Here’s a typical example. And no, I didn’t have to look hard to find it. My first click after reading Hoyt’s column brought me to this doozy.

In writing about the problem Democrats will have passing healthcare reform should Ted Kennedy’s seat go to a Republican, David Herzenhorn quotes Republican Senate Minority Leader Mitch McConnell saying the following:

“This arrogant attempt to have the government take over one-sixth of the economy on the heels of running banks, insurance companies, car companies, taken over the student loan business, doubling the national debt.”

Nowhere in the Herzenhorn column will you see any mention of the facts, easily accessible to any Times’ reporter or blogger,  that show that McConnell’s claim about a government takeover of healthcare (his one-sixth of the economy claim) to be utterly false.

Nothing in the healthcare bills under consideration involves a government takeover of healthcare. The House and Senate bills would, among other things, regulate insurance companies; create exchanges where people could buy private insurance; make insurance available to 30 million more people; end denials of coverage for pre-existing conditions; and subsidize the purchase of insurance for most middle-income Americans. Most important, given the claim of the speaker, the bills are projected by the CBO to reduce the deficit over time.

Quoting, without context, someone’s false statement concerning something with such massive consequences as healthcare reform, is a far greater failing than quoting someone who has a business interest without disclosing that business interest.

Hoyt continues to go after fringe failings at the paper of record, while ignoring the immense ones that contribute to the public’s confusion about the most important issues of their lives. We saw this in the run-up to the Iraq invasion, and in so many other issues that have life-altering effects.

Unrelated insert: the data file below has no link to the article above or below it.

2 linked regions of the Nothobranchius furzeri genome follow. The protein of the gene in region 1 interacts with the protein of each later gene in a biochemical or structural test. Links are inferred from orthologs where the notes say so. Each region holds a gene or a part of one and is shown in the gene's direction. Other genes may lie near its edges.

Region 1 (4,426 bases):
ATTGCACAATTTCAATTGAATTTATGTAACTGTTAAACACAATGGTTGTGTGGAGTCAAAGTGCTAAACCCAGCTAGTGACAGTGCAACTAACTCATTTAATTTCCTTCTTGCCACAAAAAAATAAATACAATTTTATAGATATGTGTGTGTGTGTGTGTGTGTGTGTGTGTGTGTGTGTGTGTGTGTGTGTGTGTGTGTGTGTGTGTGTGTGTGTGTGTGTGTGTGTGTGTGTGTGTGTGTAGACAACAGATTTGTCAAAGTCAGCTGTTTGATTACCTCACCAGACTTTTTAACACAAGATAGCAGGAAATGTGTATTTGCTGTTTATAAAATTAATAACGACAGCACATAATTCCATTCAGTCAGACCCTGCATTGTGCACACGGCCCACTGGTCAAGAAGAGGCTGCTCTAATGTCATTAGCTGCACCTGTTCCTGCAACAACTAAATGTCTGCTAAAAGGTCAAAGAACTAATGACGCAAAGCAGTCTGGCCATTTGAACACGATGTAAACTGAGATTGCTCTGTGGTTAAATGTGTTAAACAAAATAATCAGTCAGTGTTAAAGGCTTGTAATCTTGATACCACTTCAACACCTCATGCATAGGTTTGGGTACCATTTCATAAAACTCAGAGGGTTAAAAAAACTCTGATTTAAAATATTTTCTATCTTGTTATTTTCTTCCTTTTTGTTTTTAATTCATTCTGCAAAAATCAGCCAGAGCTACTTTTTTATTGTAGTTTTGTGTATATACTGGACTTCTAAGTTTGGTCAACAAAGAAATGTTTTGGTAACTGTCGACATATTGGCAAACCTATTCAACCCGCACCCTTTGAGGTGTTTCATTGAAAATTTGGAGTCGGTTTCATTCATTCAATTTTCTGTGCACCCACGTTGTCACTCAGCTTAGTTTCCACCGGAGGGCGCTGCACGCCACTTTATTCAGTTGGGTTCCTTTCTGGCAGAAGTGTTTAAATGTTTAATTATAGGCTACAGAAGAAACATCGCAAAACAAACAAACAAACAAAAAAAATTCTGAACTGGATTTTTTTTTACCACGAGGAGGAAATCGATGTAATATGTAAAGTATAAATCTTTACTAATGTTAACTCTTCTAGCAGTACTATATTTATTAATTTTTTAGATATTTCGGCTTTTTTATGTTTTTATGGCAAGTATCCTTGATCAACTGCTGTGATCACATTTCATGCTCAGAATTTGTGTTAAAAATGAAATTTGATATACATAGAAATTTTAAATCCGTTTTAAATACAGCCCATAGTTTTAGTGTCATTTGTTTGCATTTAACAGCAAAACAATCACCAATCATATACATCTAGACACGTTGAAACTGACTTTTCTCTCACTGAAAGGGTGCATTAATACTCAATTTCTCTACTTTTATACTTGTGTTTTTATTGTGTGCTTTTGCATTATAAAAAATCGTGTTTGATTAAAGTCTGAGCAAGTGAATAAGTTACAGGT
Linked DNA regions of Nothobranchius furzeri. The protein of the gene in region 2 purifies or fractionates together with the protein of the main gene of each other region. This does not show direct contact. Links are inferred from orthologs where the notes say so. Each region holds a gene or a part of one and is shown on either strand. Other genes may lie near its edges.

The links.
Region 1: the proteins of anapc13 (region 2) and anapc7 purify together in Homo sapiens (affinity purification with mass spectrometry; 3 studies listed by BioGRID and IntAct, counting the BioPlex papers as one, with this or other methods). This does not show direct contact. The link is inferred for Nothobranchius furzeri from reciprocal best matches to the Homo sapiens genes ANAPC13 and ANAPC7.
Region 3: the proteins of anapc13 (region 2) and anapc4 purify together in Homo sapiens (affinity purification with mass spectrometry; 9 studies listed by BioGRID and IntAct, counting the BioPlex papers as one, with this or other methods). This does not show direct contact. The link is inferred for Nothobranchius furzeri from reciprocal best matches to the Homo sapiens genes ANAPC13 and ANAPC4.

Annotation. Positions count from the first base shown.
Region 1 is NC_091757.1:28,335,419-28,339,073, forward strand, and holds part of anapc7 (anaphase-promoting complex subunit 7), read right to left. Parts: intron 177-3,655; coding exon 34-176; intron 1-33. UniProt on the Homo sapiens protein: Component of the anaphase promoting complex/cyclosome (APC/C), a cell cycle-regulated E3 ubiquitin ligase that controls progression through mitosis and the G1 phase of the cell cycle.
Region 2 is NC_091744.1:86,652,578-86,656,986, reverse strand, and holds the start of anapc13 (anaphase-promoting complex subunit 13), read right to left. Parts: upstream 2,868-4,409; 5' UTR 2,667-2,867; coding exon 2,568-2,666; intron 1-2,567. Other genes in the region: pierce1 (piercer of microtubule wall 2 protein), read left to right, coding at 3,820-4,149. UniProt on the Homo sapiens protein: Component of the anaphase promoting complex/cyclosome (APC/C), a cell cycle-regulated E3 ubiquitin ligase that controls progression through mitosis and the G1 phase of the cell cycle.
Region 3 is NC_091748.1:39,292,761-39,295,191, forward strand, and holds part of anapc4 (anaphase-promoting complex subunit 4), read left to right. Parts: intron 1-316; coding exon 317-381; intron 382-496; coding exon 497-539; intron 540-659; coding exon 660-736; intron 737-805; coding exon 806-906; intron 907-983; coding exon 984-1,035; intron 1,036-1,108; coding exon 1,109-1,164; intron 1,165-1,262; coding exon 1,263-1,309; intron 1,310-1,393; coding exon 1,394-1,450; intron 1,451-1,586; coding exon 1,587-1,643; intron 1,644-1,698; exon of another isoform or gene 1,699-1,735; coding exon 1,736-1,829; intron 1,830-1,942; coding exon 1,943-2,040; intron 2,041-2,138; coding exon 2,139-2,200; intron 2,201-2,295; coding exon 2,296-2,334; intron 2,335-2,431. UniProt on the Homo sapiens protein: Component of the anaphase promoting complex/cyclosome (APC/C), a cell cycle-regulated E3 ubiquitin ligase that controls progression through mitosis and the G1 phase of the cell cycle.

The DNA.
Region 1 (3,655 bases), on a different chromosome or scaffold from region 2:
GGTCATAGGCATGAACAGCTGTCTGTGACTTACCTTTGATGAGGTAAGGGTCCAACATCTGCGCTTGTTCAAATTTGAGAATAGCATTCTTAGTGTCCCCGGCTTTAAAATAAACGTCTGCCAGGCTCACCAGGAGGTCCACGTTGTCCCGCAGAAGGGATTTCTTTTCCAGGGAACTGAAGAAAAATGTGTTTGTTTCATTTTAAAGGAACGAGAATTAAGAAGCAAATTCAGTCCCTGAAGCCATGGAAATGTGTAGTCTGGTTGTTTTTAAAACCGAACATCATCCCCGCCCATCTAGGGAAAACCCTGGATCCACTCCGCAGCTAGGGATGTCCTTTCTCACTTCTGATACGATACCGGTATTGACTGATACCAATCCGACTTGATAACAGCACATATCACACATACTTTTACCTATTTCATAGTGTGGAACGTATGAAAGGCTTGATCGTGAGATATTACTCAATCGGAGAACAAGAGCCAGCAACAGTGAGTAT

These are the issues news organizations exist to inform us about. And they’re failing — not just the Times but most news organizations. I point to the Times only because of its stuffy insistence, in Hoyt’s columns, that it is rooting out problems when it’s doing nothing that even comes close. Hoyt’s columns point to a self-satisfaction at the Times which is likely to dissuade those in charge from addressing the serious issues.

– Anita Bartholomew

January 4, 2010

The New York Times and freelancers (A.K.A. filthy non-staff writer scum)

Clark Hoyt, The New York Times public editor, has continued his predecessor’s attack on freelance writers. He doesn’t exactly call us an odious bunch as his predecessor did but seems to feel it’s perfectly fine to impose draconian rules on non-staff writers while refusing to pay their reporting expenses or a decent pay rate, and to ignore the huge transgressions of staffers and stars.

Hoyt points to three freelancers who “transgressed” and were tossed by
the Times, but the offenses are minor compared to those of Times’ stars who are still with the paper.

  1. Mary Tripsas, an associate professor at the Harvard Business School wrote a column about innovation and included 3M in her column without disclosing that 3M paid her expenses to go to their site. Because her university research involves checking out such sites, if 3M hadn’t paid Harvard certainly would have. And presumably, that would have been okay with the Times. Otherwise, her career as a professor, which qualified her for this column, would have been viewed by the Times as an ethical failing and also disqualified her for this column.
  2. Mike Albo, who accepted a travel-sponsored junket to Jamaica but didn’t write about it for the Times. Hoyt fails to mention that few travel publications or columns pay travel expenses to travel writers.  So writers who wish to write about travel have three choices: pay their own expenses (usually greater than the assignment fee); accept complimentary trips from travel companies; or stop writing about travel.
  3. A third freelancer, Joshua Robinson, identified himself as a writer for the Times while soliciting photography work from airline magazines — and asking the airline magazines to cover his airfare. Wouldn’t any of us, if pitching an airline magazine A) promote our major credits and B) ask the magazine to cover the travel and other expenses of the project?